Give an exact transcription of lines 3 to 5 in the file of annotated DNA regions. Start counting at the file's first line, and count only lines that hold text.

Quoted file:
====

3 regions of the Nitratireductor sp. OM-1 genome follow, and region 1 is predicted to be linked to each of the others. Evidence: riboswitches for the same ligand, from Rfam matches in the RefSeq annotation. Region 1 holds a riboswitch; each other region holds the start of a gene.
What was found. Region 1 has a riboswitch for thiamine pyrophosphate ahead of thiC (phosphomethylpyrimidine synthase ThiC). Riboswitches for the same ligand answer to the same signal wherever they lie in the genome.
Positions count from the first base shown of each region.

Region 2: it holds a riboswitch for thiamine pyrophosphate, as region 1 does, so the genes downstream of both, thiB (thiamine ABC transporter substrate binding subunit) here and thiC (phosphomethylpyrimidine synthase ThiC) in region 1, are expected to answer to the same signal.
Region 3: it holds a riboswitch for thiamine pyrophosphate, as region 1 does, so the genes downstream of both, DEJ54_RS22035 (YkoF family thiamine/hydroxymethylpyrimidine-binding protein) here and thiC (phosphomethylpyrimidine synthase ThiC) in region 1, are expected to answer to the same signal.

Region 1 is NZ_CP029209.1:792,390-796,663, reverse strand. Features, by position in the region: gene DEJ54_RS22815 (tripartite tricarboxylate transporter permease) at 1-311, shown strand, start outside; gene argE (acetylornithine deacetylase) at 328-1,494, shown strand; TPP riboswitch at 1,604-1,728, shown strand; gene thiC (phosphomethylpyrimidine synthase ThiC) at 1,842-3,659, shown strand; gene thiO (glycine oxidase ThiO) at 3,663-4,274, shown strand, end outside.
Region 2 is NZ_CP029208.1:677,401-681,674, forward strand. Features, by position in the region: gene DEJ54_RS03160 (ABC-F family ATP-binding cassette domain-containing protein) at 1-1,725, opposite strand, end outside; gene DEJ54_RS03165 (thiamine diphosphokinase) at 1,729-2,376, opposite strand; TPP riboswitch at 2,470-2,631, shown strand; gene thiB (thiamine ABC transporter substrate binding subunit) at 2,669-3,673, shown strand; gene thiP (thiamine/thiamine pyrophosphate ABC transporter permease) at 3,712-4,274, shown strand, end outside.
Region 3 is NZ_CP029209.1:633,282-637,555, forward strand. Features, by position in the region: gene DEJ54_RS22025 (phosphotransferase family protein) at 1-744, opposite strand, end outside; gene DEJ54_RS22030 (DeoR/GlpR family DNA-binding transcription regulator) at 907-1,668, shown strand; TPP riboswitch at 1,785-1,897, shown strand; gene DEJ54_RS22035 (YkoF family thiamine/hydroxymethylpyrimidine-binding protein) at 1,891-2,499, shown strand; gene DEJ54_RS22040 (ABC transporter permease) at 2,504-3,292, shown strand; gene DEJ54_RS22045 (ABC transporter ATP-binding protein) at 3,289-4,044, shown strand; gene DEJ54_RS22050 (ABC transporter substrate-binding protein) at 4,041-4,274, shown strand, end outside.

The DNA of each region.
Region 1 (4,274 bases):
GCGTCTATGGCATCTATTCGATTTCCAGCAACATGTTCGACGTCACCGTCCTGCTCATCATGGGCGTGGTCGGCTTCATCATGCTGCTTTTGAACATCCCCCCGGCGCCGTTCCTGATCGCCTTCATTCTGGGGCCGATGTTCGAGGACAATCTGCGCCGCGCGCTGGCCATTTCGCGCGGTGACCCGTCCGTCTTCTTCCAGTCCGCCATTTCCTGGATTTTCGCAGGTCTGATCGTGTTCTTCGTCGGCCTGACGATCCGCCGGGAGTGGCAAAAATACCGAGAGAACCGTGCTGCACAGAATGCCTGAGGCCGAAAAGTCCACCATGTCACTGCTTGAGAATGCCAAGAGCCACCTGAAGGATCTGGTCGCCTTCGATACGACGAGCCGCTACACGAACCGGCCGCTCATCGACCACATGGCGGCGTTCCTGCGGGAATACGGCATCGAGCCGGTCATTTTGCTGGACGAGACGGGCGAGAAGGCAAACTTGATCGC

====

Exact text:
Positions count from the first base shown of each region.

Region 2: it holds a riboswitch for thiamine pyrophosphate, as region 1 does, so the genes downstream of both, thiB (thiamine ABC transporter substrate binding subunit) here and thiC (phosphomethylpyrimidine synthase ThiC) in region 1, are expected to answer to the same signal.
Region 3: it holds a riboswitch for thiamine pyrophosphate, as region 1 does, so the genes downstream of both, DEJ54_RS22035 (YkoF family thiamine/hydroxymethylpyrimidine-binding protein) here and thiC (phosphomethylpyrimidine synthase ThiC) in region 1, are expected to answer to the same signal.